China

Understanding the death of Meitu's coolness

The app redefined beauty in China and won millions of addicted users. So why can't it earn money?

Understanding the death of Meitu's coolness

When Meitu released its first PC software version in October 2008, it was a revolution.

Photo: Visual China Group via Getty Images/Visual China Group via Getty Images

Meitu used to dominate the business of digital "beauty."

The 12-year-old company's name — which translates to "beautiful photos" — is almost synonymous with photo editing in China. It has even become a verb, like "Google" or "Uber." Its mobile app has offered a generation of users the tools to shape their look down to the pixel, whether that means removing a dimple or becoming a nearly unrecognizable version of their previous self. At its peak, it was used by half a billion people and defined the aesthetics of an era.

While beloved, Meitu never became a great business. In the years following its birth, the company has variously tried to become a smartphone manufacturer, a short-video platform and a Chinese Instagram. But it was never able to convert its popularity as a face-shaping tool into much else.

In March 2021, it made headlines when the company decided to invest $40 million into cryptocurrencies, a move led by its crypto-enthusiast chairman Cai Wensheng. But apart from the brief spike in attention, Meitu has begun to disappear from China's tech scene.

The revolution will be beautified

When Meitu released its first PC software version in October 2008, it was a revolution.

Everyone knew of Adobe Photoshop, but it took hours to learn it. Meitu, whose corporate mission is "to let everyone become beautiful easily," re-packaged these powerful photo editing tools into software that everyone could understand and use.

Most people probably don't understand what "liquify" means in Photoshop, but the same function that lets you push and drag to distort an image is named "Slim Body" in Meitu. Similarly, "Clone Stamp" became "Remove Acne," and "Sharpen Edges" became "Brighten Eyes." Meitu had distilled Photoshop's most useful functions, tailored them to the needs of selfie editing and sold the technology to people with no editing experience.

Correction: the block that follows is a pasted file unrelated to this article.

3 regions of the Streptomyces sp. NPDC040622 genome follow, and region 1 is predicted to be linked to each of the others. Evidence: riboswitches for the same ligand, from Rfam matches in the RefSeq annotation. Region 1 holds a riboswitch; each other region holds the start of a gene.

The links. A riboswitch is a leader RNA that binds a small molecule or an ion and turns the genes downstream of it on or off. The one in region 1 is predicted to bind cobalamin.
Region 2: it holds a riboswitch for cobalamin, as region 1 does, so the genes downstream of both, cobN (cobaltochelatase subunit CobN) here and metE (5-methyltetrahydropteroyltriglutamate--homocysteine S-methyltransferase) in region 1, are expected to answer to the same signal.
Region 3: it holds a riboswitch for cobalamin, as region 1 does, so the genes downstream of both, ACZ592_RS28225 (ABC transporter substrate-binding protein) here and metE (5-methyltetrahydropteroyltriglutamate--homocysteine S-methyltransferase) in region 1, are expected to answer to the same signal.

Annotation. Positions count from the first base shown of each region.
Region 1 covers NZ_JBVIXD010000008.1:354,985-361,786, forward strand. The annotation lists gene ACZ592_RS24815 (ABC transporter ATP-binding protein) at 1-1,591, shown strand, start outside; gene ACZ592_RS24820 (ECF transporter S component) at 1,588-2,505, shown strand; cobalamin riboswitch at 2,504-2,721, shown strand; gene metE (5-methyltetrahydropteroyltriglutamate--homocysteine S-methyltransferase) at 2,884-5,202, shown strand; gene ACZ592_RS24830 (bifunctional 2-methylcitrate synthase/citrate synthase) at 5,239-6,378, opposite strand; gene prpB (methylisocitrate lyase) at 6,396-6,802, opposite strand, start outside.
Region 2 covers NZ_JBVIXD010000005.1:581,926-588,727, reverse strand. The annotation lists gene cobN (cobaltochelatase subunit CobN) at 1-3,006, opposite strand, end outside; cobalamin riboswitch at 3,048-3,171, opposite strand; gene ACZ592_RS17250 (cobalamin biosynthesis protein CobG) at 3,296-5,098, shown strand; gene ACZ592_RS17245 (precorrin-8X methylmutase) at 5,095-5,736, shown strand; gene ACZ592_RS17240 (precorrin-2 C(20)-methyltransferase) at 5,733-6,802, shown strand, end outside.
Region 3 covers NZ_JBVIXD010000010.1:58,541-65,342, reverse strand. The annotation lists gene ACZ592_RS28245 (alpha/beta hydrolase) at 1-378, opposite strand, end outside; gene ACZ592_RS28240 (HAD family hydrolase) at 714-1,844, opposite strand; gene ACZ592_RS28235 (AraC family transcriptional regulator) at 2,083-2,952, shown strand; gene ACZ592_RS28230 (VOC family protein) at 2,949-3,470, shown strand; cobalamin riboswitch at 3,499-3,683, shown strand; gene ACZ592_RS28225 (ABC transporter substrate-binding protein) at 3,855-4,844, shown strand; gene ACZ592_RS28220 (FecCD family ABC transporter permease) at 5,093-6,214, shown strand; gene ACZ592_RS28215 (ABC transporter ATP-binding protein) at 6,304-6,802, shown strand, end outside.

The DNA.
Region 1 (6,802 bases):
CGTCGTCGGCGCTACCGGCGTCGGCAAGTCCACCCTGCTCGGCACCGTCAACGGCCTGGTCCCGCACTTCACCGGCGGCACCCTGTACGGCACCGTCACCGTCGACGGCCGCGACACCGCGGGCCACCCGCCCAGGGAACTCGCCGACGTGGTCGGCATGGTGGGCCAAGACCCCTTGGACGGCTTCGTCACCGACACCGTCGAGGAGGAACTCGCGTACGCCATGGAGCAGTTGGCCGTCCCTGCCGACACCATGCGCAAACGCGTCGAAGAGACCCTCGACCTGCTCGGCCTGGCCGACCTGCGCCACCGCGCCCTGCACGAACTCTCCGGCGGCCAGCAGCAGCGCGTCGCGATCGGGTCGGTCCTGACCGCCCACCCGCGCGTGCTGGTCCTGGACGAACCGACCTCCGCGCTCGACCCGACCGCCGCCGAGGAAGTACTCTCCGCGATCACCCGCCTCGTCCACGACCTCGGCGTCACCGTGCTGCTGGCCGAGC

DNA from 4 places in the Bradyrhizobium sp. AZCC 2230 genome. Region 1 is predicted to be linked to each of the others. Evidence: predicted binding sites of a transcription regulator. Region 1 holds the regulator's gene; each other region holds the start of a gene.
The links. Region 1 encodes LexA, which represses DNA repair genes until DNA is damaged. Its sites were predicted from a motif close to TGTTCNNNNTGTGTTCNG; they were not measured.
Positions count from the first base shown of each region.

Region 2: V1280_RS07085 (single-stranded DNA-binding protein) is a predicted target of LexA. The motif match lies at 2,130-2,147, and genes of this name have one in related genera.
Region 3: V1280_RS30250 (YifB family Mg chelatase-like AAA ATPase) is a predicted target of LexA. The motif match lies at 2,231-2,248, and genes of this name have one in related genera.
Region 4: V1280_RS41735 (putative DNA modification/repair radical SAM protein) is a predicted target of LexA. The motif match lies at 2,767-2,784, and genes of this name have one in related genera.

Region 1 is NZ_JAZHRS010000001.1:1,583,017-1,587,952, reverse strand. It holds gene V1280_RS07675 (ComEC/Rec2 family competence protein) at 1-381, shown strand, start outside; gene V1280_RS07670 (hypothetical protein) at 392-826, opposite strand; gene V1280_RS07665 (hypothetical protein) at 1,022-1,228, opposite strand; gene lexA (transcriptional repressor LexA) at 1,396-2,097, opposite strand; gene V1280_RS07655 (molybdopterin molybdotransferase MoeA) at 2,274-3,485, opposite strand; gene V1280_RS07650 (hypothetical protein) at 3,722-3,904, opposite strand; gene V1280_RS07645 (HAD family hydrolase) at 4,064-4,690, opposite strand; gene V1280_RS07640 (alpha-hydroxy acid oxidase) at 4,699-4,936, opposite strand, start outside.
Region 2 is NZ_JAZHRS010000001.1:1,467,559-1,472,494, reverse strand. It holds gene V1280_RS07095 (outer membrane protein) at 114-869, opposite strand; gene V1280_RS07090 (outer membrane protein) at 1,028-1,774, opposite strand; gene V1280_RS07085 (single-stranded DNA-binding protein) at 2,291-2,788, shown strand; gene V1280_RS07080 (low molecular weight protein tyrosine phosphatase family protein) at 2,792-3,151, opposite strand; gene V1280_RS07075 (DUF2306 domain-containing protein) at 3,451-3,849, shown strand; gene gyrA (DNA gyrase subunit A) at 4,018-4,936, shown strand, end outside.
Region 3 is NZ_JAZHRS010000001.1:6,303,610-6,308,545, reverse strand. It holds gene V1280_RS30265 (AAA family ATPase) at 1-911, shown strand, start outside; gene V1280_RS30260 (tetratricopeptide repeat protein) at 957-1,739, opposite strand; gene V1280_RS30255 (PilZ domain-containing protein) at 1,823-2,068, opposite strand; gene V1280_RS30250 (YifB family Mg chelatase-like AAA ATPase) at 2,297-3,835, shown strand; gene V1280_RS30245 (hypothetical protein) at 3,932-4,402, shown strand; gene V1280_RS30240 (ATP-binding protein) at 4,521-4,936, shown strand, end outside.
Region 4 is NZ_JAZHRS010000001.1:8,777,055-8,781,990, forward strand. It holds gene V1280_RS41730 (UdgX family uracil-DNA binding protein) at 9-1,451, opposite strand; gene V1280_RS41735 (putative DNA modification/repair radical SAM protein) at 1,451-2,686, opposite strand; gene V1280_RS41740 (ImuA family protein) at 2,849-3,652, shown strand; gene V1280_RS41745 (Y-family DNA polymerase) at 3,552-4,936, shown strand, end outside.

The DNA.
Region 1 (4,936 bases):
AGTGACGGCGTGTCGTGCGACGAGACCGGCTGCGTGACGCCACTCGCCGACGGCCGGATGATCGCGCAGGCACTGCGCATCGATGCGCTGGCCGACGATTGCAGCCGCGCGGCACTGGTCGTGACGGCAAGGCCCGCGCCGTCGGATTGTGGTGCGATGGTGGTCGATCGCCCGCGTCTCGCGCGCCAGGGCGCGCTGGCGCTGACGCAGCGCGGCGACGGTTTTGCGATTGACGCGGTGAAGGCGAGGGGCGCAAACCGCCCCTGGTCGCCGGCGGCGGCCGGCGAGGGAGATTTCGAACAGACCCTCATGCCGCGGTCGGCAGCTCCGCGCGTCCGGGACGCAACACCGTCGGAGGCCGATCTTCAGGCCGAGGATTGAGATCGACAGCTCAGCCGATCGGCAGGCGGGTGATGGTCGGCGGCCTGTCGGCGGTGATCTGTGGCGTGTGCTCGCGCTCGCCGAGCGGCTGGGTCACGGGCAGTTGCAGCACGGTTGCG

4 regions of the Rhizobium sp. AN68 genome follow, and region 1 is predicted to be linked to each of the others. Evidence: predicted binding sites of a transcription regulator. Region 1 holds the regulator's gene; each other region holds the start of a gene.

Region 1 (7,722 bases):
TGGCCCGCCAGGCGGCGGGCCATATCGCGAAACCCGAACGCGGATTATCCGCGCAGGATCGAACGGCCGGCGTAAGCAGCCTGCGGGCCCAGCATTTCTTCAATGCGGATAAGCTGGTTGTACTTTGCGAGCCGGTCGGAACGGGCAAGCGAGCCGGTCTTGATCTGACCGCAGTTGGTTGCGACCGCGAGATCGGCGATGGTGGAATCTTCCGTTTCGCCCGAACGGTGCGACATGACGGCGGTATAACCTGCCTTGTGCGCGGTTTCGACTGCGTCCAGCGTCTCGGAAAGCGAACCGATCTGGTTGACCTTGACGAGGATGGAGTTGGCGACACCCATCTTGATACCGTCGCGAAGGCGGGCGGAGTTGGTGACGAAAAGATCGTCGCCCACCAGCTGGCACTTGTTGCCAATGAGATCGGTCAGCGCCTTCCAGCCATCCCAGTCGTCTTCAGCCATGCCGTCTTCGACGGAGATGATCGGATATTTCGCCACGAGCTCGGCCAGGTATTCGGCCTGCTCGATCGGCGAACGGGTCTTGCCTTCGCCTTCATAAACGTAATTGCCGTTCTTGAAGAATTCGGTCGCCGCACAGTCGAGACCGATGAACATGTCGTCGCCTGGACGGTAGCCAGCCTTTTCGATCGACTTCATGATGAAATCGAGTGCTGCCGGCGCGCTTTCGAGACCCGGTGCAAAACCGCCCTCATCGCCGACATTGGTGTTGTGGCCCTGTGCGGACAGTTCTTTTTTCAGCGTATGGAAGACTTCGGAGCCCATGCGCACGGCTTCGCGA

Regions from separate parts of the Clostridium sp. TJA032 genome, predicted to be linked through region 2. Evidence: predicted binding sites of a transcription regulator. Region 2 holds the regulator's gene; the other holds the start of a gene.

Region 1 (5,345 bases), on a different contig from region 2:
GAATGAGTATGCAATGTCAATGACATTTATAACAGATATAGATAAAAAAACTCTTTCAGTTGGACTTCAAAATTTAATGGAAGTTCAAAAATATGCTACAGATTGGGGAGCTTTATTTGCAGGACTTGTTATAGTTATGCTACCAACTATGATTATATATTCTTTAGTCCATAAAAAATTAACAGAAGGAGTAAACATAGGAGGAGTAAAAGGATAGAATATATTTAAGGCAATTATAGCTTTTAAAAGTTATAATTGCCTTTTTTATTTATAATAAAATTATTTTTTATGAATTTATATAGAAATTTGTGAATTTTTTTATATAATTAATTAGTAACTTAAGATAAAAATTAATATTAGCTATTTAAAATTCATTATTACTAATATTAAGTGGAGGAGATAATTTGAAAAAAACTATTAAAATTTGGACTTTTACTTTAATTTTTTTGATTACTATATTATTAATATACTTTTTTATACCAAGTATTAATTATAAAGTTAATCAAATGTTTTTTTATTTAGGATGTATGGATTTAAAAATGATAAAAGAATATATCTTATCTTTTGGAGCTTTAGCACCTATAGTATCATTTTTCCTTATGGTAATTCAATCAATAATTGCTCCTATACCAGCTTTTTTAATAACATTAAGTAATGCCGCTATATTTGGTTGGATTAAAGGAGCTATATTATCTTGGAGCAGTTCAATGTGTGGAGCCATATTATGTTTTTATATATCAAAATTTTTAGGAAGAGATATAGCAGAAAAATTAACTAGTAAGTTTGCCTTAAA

In just two months, Meitu's desktop software topped one million users. Then in 2011, Meitu released a mobile version. This was around the time when mobile social media started blowing up in China. The two mega-platforms of today, Weibo and WeChat, were released in 2009 and 2011 respectively. When everyone started taking and sharing selfies on social media, they were surprised to find out they could transform their look with a few taps on their smartphone screen via Meitu.

Meitu both shaped — and profited off of — social stereotypes. The tools themselves are bidirectional: users can make their skin paler or darker, drag their jawline inward or outward. But the naming of the tools offers a peek into the kind of aesthetics it sells: It helps you "Smooth" your skin, "Slim" your face, "Firm" the wrinkles and "Enlarge" your eyes.

The convenience of Meitu fueled a culture where everyone feels obliged to alter how they look before posting a picture. It's disproportionately affected women, who have long been made hyper-aware of their physical appearances, and judged harshly whenever they fall short of various arbitrary, ever-changing standards.

Meitu's heyday may have passed, but the culture of excessive digital beautification it heralded still dominates the Chinese internet, where influencers feel it's mandatory to turn on beauty filters provided by companies like Douyin and Kuaishou during livestreams. A technical glitch went viral nationally in 2019 when the real face of an influencer was accidentally shown while live, shocking her fans with the contrast.

But it's hard to put all of the blame on the tool, and none of the people who use it. In 2016 when Meitu went public on Hong Kong Stock Exchange, its Chief Financial Officer Gary Ngan denied Meitu's participation in this toxic culture to the New York Times. Instead, he said, Meitu was only helping its users to become more confident and "more beautiful in real life."

It was all skin deep

For Meitu, it has all been downhill since the IPO.

It was the second massive internet company to list in Hong Kong, just after Tencent, but Meitu never managed to become nearly as profitable as the tech giant. It was only in 2020, 12 years after its birth, that Meitu turned a net profit — a meager $9 million, for a company with a quarter-billion active users. And the user numbers represented a 40% drop from the number of monthly active users reported in 2016.